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Recipes for Revision: Digesting American Empire in the Philippines via Filipina Literature in Spanish

Adam Lifshey


This essay investigates the intersections of American empire and American feminism via literature by Filipinas in Spanish. Texts written in Manila by hispanophone Filipinas who were also American subjects and American nationals present a defamiliarizing phenomenon that casts anew standard historical-literary accounts of the 20th century United States. The literary output of Maria Paz Zamora, for instance, reveals an America that emerges on shores not commonly taken to be American at all and yet are more indicative, arguably, of the modern United States than any other. Paz Zamora was the first Asian woman to produce a short story collection in Spanish (Mi obolo, 1924), the co-author of a bilingual cookbook (Everyday Cookery for the Home, 1930 and 1934), and the only Filipina known to have published a World War II memoir in Spanish. Like all Filipinos during the American colonization of the archipelago, however, Paz Zamora was also an American subject designated by the United States as an American national. This essay analyzes her oeuvre within the contexts of early Filipina literature in general and within the gender politics of the Spanish-language press in Manila of her day, but argues ultimately that a principal reason for studying her is to seek a globalized revision of what has been, ever since 1898, a globalized America.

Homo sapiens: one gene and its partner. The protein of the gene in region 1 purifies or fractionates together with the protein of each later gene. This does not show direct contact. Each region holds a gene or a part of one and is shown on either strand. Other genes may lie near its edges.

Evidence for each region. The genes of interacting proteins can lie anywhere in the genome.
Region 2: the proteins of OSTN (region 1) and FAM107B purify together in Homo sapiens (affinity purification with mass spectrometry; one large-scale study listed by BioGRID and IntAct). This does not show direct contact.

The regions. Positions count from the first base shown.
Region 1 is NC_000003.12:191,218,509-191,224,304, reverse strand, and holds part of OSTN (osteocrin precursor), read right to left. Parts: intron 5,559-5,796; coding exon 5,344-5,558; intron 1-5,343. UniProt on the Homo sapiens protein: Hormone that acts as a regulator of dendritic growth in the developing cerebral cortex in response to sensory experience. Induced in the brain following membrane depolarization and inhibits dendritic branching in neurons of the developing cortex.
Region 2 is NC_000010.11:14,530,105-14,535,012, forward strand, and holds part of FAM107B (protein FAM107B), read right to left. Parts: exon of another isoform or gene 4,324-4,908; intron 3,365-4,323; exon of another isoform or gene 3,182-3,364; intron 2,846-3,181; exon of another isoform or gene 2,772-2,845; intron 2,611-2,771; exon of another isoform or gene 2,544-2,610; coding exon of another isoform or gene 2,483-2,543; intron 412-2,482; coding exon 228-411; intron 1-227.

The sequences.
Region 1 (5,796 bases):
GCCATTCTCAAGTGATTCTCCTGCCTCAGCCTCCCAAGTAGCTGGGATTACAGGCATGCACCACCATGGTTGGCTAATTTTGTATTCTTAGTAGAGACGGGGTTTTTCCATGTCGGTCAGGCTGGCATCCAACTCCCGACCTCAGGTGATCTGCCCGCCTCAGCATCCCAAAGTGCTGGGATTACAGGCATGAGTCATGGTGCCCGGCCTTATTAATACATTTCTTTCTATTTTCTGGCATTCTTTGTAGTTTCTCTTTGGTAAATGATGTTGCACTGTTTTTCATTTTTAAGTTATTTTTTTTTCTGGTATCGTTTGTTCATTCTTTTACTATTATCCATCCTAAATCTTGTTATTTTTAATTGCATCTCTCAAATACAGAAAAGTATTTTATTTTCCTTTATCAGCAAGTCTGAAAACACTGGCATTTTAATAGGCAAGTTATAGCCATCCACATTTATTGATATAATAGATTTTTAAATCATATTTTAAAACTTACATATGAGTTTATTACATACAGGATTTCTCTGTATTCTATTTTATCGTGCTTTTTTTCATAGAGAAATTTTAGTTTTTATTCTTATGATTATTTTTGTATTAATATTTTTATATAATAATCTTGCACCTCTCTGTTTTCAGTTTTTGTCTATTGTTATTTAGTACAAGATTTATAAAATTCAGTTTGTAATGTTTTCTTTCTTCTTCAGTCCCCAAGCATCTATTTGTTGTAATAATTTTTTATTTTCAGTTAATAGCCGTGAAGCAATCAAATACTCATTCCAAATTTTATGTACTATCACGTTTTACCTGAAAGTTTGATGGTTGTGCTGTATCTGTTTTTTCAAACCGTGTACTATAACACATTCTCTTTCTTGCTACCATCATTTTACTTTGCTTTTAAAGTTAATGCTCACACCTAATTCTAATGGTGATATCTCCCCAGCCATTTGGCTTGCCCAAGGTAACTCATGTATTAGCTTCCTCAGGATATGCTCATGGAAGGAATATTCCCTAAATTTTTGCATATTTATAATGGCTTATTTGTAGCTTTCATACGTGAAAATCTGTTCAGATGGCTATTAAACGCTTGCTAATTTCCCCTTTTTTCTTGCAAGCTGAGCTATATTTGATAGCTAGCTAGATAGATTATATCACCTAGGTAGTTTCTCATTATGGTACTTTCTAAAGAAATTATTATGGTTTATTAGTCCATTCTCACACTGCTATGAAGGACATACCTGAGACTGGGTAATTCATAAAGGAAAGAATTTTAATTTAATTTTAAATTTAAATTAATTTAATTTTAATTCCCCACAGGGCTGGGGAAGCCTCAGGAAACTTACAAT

El Debate; Guillermo Gómez Windham; José Rizal; Maria Paz Zamora Mascuñana; Pedro Paterno; Sofia Reyes de Veyra

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DOI: http://dx.doi.org/10.13185/KK2017.02902